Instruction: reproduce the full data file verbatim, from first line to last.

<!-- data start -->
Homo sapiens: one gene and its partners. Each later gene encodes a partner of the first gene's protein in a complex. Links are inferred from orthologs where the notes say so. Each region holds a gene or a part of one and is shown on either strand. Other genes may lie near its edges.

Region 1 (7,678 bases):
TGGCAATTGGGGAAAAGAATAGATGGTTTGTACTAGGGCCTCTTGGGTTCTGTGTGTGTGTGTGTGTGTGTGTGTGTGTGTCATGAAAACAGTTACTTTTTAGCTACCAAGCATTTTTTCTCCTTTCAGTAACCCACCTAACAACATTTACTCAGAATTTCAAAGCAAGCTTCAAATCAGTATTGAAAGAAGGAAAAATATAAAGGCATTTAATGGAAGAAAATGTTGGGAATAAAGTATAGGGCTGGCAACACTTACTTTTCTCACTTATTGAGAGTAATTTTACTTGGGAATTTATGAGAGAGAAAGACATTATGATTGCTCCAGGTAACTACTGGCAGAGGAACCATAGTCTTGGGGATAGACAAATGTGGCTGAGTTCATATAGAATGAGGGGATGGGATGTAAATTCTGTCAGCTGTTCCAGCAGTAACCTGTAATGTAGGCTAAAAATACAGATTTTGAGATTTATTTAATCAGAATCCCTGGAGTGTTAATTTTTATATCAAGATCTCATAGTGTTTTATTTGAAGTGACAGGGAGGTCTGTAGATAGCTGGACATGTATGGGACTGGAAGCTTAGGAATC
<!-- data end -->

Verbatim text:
Homo sapiens: one gene and its partners. Each later gene encodes a partner of the first gene's protein in a complex. Links are inferred from orthologs where the notes say so. Each region holds a gene or a part of one and is shown on either strand. Other genes may lie near its edges.

Region 1 (7,678 bases):
TGGCAATTGGGGAAAAGAATAGATGGTTTGTACTAGGGCCTCTTGGGTTCTGTGTGTGTGTGTGTGTGTGTGTGTGTGTGTCATGAAAACAGTTACTTTTTAGCTACCAAGCATTTTTTCTCCTTTCAGTAACCCACCTAACAACATTTACTCAGAATTTCAAAGCAAGCTTCAAATCAGTATTGAAAGAAGGAAAAATATAAAGGCATTTAATGGAAGAAAATGTTGGGAATAAAGTATAGGGCTGGCAACACTTACTTTTCTCACTTATTGAGAGTAATTTTACTTGGGAATTTATGAGAGAGAAAGACATTATGATTGCTCCAGGTAACTACTGGCAGAGGAACCATAGTCTTGGGGATAGACAAATGTGGCTGAGTTCATATAGAATGAGGGGATGGGATGTAAATTCTGTCAGCTGTTCCAGCAGTAACCTGTAATGTAGGCTAAAAATACAGATTTTGAGATTTATTTAATCAGAATCCCTGGAGTGTTAATTTTTATATCAAGATCTCATAGTGTTTTATTTGAAGTGACAGGGAGGTCTGTAGATAGCTGGACATGTATGGGACTGGAAGCTTAGGAATC